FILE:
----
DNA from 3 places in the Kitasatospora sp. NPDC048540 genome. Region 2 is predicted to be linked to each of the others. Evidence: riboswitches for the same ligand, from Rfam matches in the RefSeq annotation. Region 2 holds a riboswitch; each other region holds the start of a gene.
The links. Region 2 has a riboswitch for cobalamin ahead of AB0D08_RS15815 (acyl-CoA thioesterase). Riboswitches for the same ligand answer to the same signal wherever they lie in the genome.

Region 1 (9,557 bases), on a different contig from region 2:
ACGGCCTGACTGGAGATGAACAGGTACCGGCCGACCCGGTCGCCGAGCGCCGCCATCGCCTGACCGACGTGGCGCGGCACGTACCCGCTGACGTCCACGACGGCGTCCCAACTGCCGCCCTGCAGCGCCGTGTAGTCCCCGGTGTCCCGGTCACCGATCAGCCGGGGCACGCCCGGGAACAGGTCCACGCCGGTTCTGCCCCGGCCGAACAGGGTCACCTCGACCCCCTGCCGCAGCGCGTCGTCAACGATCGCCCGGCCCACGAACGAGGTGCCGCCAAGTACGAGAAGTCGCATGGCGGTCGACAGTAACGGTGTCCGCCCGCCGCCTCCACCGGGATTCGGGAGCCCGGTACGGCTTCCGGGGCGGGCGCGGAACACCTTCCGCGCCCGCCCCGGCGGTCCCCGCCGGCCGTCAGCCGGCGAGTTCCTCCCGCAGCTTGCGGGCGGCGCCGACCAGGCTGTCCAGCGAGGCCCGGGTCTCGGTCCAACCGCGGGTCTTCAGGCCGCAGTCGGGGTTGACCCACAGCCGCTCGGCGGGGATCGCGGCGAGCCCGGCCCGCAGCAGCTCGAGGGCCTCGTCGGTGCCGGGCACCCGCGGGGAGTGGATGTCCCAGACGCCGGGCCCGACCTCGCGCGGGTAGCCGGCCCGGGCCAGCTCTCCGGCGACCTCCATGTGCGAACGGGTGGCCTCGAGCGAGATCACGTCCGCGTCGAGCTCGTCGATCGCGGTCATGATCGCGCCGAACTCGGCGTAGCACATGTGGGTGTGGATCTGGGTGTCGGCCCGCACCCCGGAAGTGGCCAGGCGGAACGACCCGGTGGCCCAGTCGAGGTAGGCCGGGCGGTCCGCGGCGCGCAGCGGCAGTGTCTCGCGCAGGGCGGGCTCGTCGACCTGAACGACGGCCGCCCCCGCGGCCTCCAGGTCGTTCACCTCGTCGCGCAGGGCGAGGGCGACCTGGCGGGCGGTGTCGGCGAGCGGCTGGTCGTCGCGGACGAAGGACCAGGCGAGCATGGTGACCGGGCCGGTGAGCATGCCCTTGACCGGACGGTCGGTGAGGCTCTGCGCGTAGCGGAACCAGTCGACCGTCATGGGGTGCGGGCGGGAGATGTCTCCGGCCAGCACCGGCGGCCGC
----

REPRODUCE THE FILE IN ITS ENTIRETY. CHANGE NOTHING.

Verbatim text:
DNA from 3 places in the Kitasatospora sp. NPDC048540 genome. Region 2 is predicted to be linked to each of the others. Evidence: riboswitches for the same ligand, from Rfam matches in the RefSeq annotation. Region 2 holds a riboswitch; each other region holds the start of a gene.
The links. Region 2 has a riboswitch for cobalamin ahead of AB0D08_RS15815 (acyl-CoA thioesterase). Riboswitches for the same ligand answer to the same signal wherever they lie in the genome.

Region 1 (9,557 bases), on a different contig from region 2:
ACGGCCTGACTGGAGATGAACAGGTACCGGCCGACCCGGTCGCCGAGCGCCGCCATCGCCTGACCGACGTGGCGCGGCACGTACCCGCTGACGTCCACGACGGCGTCCCAACTGCCGCCCTGCAGCGCCGTGTAGTCCCCGGTGTCCCGGTCACCGATCAGCCGGGGCACGCCCGGGAACAGGTCCACGCCGGTTCTGCCCCGGCCGAACAGGGTCACCTCGACCCCCTGCCGCAGCGCGTCGTCAACGATCGCCCGGCCCACGAACGAGGTGCCGCCAAGTACGAGAAGTCGCATGGCGGTCGACAGTAACGGTGTCCGCCCGCCGCCTCCACCGGGATTCGGGAGCCCGGTACGGCTTCCGGGGCGGGCGCGGAACACCTTCCGCGCCCGCCCCGGCGGTCCCCGCCGGCCGTCAGCCGGCGAGTTCCTCCCGCAGCTTGCGGGCGGCGCCGACCAGGCTGTCCAGCGAGGCCCGGGTCTCGGTCCAACCGCGGGTCTTCAGGCCGCAGTCGGGGTTGACCCACAGCCGCTCGGCGGGGATCGCGGCGAGCCCGGCCCGCAGCAGCTCGAGGGCCTCGTCGGTGCCGGGCACCCGCGGGGAGTGGATGTCCCAGACGCCGGGCCCGACCTCGCGCGGGTAGCCGGCCCGGGCCAGCTCTCCGGCGACCTCCATGTGCGAACGGGTGGCCTCGAGCGAGATCACGTCCGCGTCGAGCTCGTCGATCGCGGTCATGATCGCGCCGAACTCGGCGTAGCACATGTGGGTGTGGATCTGGGTGTCGGCCCGCACCCCGGAAGTGGCCAGGCGGAACGACCCGGTGGCCCAGTCGAGGTAGGCCGGGCGGTCCGCGGCGCGCAGCGGCAGTGTCTCGCGCAGGGCGGGCTCGTCGACCTGAACGACGGCCGCCCCCGCGGCCTCCAGGTCGTTCACCTCGTCGCGCAGGGCGAGGGCGACCTGGCGGGCGGTGTCGGCGAGCGGCTGGTCGTCGCGGACGAAGGACCAGGCGAGCATGGTGACCGGGCCGGTGAGCATGCCCTTGACCGGACGGTCGGTGAGGCTCTGCGCGTAGCGGAACCAGTCGACCGTCATGGGGTGCGGGCGGGAGATGTCTCCGGCCAGCACCGGCGGCCGC